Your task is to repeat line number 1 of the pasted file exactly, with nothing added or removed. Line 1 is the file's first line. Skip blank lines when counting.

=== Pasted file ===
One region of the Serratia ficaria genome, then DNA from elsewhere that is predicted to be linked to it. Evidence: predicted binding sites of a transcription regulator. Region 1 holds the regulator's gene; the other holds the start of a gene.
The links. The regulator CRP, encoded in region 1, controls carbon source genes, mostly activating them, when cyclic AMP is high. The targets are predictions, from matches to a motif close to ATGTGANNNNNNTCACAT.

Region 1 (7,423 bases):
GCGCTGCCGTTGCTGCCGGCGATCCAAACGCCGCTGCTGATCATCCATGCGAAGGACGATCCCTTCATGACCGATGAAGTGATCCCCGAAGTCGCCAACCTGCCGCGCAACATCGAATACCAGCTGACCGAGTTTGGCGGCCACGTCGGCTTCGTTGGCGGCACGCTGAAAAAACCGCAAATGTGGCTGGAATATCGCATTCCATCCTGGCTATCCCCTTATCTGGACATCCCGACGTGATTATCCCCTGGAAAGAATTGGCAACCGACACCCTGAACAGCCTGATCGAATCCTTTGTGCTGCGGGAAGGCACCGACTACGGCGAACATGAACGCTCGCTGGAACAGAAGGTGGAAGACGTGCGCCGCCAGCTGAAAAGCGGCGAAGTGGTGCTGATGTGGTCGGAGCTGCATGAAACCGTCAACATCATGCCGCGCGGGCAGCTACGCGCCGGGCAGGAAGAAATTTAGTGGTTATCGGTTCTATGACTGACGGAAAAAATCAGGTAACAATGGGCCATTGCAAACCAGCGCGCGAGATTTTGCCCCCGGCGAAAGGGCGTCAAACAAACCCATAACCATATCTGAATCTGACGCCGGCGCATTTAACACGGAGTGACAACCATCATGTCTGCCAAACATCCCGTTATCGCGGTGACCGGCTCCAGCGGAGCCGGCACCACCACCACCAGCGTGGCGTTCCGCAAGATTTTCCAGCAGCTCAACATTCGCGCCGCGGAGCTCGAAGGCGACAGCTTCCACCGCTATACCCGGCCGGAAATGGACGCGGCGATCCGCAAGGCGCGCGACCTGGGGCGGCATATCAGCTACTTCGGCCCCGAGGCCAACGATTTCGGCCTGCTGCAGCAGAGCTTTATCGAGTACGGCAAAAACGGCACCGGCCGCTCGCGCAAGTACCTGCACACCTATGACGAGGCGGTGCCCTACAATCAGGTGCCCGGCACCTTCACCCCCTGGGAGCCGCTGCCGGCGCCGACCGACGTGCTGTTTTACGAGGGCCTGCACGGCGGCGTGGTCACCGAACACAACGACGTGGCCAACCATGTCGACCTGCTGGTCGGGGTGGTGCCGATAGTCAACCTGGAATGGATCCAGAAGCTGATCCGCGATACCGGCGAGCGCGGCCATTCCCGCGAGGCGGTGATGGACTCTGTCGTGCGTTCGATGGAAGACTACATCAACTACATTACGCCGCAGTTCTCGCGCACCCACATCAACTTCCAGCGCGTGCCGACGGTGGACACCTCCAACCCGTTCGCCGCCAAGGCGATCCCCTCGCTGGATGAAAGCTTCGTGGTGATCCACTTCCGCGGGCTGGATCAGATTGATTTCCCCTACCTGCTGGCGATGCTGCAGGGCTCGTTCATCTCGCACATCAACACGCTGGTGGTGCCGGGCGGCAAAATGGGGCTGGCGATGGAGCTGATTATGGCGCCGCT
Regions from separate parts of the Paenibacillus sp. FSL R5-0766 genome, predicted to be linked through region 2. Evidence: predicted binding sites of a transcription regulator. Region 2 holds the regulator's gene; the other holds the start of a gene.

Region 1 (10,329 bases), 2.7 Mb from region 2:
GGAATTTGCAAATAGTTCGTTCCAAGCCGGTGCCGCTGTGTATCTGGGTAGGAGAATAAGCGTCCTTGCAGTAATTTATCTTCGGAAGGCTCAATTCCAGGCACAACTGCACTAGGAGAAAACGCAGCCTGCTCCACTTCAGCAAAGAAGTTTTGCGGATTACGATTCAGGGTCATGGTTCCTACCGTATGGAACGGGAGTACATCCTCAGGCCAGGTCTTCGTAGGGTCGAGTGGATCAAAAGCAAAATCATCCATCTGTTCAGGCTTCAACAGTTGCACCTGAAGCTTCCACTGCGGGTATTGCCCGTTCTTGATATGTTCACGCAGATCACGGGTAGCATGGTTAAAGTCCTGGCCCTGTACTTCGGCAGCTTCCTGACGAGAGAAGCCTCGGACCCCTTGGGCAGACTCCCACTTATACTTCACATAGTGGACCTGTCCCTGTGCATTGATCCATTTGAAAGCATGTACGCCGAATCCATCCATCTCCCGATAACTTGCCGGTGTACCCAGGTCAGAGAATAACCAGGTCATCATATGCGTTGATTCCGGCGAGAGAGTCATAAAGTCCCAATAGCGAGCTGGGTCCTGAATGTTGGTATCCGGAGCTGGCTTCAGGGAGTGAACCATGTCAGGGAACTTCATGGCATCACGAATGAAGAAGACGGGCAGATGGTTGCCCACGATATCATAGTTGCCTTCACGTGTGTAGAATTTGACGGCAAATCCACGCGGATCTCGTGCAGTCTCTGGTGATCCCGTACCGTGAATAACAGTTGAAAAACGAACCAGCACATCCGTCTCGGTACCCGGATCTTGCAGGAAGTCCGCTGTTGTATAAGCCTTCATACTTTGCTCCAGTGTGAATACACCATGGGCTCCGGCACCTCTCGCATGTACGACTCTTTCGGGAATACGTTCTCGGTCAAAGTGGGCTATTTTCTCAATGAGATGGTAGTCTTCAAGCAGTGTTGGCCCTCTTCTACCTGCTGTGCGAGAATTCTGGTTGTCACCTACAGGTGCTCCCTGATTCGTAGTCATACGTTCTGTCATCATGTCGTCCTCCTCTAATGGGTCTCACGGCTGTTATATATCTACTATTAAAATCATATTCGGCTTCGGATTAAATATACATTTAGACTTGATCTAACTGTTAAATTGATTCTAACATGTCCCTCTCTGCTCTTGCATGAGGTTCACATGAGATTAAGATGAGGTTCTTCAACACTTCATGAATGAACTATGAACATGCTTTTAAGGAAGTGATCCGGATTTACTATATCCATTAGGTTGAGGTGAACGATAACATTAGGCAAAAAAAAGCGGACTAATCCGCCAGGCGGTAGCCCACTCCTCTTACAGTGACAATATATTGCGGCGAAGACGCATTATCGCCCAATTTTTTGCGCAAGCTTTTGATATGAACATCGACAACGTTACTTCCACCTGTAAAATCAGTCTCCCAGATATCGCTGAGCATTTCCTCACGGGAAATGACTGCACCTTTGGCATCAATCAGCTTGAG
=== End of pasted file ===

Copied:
One region of the Serratia ficaria genome, then DNA from elsewhere that is predicted to be linked to it. Evidence: predicted binding sites of a transcription regulator. Region 1 holds the regulator's gene; the other holds the start of a gene.